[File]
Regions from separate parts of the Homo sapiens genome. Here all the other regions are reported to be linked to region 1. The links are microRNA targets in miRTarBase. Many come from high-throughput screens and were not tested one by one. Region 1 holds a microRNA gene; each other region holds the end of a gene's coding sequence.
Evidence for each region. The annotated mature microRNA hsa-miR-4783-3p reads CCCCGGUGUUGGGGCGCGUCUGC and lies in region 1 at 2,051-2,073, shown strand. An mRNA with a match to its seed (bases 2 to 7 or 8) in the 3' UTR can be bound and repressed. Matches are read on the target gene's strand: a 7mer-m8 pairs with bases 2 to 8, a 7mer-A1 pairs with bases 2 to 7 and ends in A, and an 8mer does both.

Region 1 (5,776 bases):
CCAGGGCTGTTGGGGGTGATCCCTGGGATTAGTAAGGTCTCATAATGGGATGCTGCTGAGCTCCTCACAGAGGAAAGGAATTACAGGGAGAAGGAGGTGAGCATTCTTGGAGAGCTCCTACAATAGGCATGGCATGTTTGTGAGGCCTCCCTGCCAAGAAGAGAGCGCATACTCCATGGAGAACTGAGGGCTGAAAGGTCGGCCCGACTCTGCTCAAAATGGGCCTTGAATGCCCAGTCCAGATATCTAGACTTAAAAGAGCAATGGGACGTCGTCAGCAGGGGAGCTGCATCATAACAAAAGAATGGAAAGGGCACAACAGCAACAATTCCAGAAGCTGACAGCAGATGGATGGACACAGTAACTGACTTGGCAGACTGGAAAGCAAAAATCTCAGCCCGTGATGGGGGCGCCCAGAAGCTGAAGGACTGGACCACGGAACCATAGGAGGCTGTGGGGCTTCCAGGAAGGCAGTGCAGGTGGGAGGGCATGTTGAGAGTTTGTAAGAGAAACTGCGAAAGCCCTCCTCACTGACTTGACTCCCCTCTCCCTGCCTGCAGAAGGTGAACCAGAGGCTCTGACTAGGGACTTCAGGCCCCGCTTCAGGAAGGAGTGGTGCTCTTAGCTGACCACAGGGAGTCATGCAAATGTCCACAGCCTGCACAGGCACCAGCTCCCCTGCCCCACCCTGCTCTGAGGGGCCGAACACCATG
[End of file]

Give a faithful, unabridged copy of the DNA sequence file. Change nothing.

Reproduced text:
Regions from separate parts of the Homo sapiens genome. Here all the other regions are reported to be linked to region 1. The links are microRNA targets in miRTarBase. Many come from high-throughput screens and were not tested one by one. Region 1 holds a microRNA gene; each other region holds the end of a gene's coding sequence.
Evidence for each region. The annotated mature microRNA hsa-miR-4783-3p reads CCCCGGUGUUGGGGCGCGUCUGC and lies in region 1 at 2,051-2,073, shown strand. An mRNA with a match to its seed (bases 2 to 7 or 8) in the 3' UTR can be bound and repressed. Matches are read on the target gene's strand: a 7mer-m8 pairs with bases 2 to 8, a 7mer-A1 pairs with bases 2 to 7 and ends in A, and an 8mer does both.

Region 1 (5,776 bases):
CCAGGGCTGTTGGGGGTGATCCCTGGGATTAGTAAGGTCTCATAATGGGATGCTGCTGAGCTCCTCACAGAGGAAAGGAATTACAGGGAGAAGGAGGTGAGCATTCTTGGAGAGCTCCTACAATAGGCATGGCATGTTTGTGAGGCCTCCCTGCCAAGAAGAGAGCGCATACTCCATGGAGAACTGAGGGCTGAAAGGTCGGCCCGACTCTGCTCAAAATGGGCCTTGAATGCCCAGTCCAGATATCTAGACTTAAAAGAGCAATGGGACGTCGTCAGCAGGGGAGCTGCATCATAACAAAAGAATGGAAAGGGCACAACAGCAACAATTCCAGAAGCTGACAGCAGATGGATGGACACAGTAACTGACTTGGCAGACTGGAAAGCAAAAATCTCAGCCCGTGATGGGGGCGCCCAGAAGCTGAAGGACTGGACCACGGAACCATAGGAGGCTGTGGGGCTTCCAGGAAGGCAGTGCAGGTGGGAGGGCATGTTGAGAGTTTGTAAGAGAAACTGCGAAAGCCCTCCTCACTGACTTGACTCCCCTCTCCCTGCCTGCAGAAGGTGAACCAGAGGCTCTGACTAGGGACTTCAGGCCCCGCTTCAGGAAGGAGTGGTGCTCTTAGCTGACCACAGGGAGTCATGCAAATGTCCACAGCCTGCACAGGCACCAGCTCCCCTGCCCCACCCTGCTCTGAGGGGCCGAACACCATG